No more water will be taken from farms to be returned to the environment under the Murray-Darling Basin Plan following a policy shift announced on Wednesday by the federal government.
- The government cancels a program that funds farmers to save water for the Murray-Darling Basin
- The Water Minister says there is $1.3 billion in government funds to save water from off-farm projects instead
- An SA senator says water for the basin plan should come from willing irrigators
“We think we can do better with off-farm efficiencies,” Water Minister Keith Pitt said.
Speaking from a dairy farm in Victoria, Mr Pitt told the ABC he had axed the Water Efficiency Program (WEP), which provided irrigators in the basin with funds to upgrade and improve water infrastructure on farms.
The program helped to fund projects such as lining irrigation channels so water savings could be shared between the irrigator and the environment.
But Mr Pitt said it had been a failure, and the government would instead allocate $1.3 billion from the Water for the Environment Special Account to fund off-farm water efficiency upgrades.
He would not yet say what off-farm projects the government would fund.
“This is a significant change in terms of a pivot on policy,” the minister said.
Last September, in one of his first announcements as minister, Mr Pitt declared the Commonwealth would no longer buy back irrigation rights from farmers to meet the water-saving targets set by the basin plan.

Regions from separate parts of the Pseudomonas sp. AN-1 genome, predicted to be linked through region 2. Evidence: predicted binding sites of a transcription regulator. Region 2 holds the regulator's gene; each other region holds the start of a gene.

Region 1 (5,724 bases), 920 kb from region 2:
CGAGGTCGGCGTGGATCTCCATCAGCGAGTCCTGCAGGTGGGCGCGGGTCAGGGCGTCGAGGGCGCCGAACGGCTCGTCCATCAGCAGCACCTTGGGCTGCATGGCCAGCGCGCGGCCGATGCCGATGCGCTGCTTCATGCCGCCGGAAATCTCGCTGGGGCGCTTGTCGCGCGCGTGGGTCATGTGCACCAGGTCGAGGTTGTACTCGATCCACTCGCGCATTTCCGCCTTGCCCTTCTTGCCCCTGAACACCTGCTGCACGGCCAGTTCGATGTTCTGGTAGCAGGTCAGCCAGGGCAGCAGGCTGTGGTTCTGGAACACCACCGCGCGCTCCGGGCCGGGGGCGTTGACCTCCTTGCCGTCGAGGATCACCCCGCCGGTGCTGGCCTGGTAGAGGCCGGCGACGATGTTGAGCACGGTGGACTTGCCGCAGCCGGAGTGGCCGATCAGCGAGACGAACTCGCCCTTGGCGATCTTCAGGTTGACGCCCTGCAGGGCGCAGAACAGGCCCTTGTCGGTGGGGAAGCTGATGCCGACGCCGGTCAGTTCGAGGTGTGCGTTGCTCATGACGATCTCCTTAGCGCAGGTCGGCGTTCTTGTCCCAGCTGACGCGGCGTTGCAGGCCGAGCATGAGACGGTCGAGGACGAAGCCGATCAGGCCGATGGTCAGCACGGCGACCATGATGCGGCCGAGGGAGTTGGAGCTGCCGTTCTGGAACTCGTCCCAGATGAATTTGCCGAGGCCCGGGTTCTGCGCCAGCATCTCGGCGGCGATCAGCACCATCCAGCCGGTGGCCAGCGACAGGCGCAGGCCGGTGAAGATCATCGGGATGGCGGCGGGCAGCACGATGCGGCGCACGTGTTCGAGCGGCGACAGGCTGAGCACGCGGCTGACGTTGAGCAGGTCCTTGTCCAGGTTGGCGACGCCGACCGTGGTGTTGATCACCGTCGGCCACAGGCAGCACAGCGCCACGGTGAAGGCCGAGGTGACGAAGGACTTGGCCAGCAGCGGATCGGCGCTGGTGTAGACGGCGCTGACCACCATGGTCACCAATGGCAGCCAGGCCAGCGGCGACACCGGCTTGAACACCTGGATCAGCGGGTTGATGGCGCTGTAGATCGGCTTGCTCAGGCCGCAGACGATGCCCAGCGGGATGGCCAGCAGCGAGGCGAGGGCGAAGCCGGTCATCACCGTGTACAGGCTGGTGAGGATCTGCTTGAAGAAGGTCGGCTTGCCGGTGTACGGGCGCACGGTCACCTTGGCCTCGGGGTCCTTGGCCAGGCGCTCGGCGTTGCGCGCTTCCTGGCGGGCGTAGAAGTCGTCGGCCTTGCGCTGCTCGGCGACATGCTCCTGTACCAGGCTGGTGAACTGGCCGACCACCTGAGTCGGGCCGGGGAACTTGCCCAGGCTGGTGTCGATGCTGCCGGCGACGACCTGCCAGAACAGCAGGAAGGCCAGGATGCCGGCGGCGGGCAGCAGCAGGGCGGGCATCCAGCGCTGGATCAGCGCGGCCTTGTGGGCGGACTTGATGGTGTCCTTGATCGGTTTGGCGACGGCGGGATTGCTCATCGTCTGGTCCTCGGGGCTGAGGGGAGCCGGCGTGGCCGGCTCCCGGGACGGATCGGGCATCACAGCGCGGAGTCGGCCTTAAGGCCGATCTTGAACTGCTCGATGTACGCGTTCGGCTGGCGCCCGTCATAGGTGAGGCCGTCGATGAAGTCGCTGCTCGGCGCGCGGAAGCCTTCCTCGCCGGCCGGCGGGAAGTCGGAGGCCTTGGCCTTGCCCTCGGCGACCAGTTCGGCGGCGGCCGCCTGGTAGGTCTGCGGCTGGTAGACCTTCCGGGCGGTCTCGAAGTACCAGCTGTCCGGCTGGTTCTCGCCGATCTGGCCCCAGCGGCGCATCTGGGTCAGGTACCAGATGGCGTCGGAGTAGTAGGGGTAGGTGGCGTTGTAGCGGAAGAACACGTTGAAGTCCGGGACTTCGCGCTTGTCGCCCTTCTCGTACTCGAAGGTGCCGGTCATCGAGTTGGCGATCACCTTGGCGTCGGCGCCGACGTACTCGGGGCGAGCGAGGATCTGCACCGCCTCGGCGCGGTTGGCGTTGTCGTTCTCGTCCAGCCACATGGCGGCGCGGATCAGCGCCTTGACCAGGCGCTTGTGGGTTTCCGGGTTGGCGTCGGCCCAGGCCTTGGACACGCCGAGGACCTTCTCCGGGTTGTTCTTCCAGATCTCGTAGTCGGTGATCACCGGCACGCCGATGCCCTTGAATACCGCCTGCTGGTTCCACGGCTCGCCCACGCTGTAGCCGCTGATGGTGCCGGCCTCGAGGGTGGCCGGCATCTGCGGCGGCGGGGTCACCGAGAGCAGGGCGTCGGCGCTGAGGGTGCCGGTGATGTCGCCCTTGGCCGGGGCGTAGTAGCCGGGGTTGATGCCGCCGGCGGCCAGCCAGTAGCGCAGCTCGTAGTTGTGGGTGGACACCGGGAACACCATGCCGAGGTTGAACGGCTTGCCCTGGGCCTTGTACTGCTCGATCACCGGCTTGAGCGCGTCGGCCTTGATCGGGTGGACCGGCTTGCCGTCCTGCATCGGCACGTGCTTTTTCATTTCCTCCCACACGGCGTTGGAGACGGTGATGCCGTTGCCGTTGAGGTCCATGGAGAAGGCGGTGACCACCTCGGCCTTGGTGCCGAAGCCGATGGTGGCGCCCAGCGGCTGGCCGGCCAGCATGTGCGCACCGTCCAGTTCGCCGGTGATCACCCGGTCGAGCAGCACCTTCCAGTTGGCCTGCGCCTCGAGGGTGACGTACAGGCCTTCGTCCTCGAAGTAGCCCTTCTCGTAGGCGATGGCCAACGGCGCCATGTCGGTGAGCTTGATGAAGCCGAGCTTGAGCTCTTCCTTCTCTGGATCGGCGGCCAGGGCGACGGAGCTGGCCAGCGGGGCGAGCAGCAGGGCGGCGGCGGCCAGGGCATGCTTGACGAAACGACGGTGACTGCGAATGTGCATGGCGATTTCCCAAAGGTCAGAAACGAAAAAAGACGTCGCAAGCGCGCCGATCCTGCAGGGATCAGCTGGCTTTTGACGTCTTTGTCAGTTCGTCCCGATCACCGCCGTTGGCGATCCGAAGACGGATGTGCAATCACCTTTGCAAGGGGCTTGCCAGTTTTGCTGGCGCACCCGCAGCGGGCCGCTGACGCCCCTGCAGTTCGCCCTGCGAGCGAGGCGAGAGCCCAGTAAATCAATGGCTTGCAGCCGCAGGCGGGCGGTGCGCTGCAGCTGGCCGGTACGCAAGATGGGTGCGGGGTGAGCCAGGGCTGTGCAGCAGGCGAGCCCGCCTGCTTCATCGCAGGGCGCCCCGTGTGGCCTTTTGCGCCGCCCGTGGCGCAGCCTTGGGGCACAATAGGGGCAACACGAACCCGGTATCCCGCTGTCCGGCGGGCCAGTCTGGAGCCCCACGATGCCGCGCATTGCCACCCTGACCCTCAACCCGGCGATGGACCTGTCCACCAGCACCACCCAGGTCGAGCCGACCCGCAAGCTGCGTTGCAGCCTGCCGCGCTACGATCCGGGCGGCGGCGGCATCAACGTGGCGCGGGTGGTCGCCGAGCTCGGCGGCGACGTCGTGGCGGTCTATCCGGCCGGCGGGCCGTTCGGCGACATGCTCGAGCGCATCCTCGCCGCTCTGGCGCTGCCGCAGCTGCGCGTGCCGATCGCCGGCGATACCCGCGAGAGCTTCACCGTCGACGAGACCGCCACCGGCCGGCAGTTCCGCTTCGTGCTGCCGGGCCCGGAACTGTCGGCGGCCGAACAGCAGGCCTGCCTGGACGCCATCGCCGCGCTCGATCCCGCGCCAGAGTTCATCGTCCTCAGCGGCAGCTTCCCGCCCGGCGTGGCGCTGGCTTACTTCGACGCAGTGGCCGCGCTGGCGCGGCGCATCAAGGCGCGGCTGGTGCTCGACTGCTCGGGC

The policy was not legislated and could contradict the Murray-Darling Basin Plan if enough water was not returned to the environment by 2024.
However, that decision, together with the termination of WEP, almost certainly rules out the prospect of any more water being recovered from farming to meet the plan’s water savings targets.
South Australian senator Rex Patrick has been critical of The Nationals’ handling of the water portfolio and said he believed willing farmers should be allowed to sell their water back to the government so the environment can receive the water.
“The most efficient way for taxpayers to recover water for the rivers is buybacks from willing sellers,” Senator Patrick said.
But Mr Pitt maintains he does not believe any more water should be removed from agriculture.
“As a former farmer I get it. This is what absolutely affects your profitability, your confidence in terms of investment. I think this is a good shift in terms of policy,” he said.
Mr Pitt said that since 2019 the WEP had recovered 0.2 gigalitres — or 0.4 per cent — of the 450 gigalitres of additional water the government was committed to recovering under the basin plan.
“The numbers are the numbers are the numbers are the numbers,” Mr Pitt told the ABC when asked if axing the program proved the program was a failure.
Under the new off-farm water efficiency program to replace the WEP, the government set aside $1.3 billion “for state-led projects, as well as $150 million in direct grants”.
Mr Pitt said the government had identified 50 off-farm projects that would form the core of the new program, with at least 10 ready to commence over the next year.
A total of $60 million would remain in the WEP program for projects that had already been committed.
The government said it was committed to delivering 450 gigalitres of water saving for the environment by 2024.
Following the announcement that the government had ended the WEP, the federal opposition called on Mr Pitt to outline how it would meet the Murray Darling Basin Plan.